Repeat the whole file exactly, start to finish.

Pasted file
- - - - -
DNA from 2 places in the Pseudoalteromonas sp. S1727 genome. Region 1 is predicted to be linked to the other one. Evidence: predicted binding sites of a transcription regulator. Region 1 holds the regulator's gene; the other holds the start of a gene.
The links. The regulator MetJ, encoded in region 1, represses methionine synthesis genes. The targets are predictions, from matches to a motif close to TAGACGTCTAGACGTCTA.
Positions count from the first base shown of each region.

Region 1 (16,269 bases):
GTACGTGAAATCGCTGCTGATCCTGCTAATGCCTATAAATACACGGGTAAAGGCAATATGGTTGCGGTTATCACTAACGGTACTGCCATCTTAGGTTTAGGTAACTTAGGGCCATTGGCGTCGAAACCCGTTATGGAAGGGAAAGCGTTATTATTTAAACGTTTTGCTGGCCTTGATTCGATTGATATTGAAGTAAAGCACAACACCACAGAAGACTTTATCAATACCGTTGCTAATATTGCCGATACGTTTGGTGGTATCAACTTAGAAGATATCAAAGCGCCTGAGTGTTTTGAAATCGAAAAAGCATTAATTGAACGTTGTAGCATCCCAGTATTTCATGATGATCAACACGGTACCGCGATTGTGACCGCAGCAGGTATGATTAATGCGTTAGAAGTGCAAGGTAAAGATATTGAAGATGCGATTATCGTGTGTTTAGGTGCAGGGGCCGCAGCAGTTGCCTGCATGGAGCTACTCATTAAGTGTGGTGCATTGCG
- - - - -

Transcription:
DNA from 2 places in the Pseudoalteromonas sp. S1727 genome. Region 1 is predicted to be linked to the other one. Evidence: predicted binding sites of a transcription regulator. Region 1 holds the regulator's gene; the other holds the start of a gene.
The links. The regulator MetJ, encoded in region 1, represses methionine synthesis genes. The targets are predictions, from matches to a motif close to TAGACGTCTAGACGTCTA.
Positions count from the first base shown of each region.

Region 1 (16,269 bases):
GTACGTGAAATCGCTGCTGATCCTGCTAATGCCTATAAATACACGGGTAAAGGCAATATGGTTGCGGTTATCACTAACGGTACTGCCATCTTAGGTTTAGGTAACTTAGGGCCATTGGCGTCGAAACCCGTTATGGAAGGGAAAGCGTTATTATTTAAACGTTTTGCTGGCCTTGATTCGATTGATATTGAAGTAAAGCACAACACCACAGAAGACTTTATCAATACCGTTGCTAATATTGCCGATACGTTTGGTGGTATCAACTTAGAAGATATCAAAGCGCCTGAGTGTTTTGAAATCGAAAAAGCATTAATTGAACGTTGTAGCATCCCAGTATTTCATGATGATCAACACGGTACCGCGATTGTGACCGCAGCAGGTATGATTAATGCGTTAGAAGTGCAAGGTAAAGATATTGAAGATGCGATTATCGTGTGTTTAGGTGCAGGGGCCGCAGCAGTTGCCTGCATGGAGCTACTCATTAAGTGTGGTGCATTGCG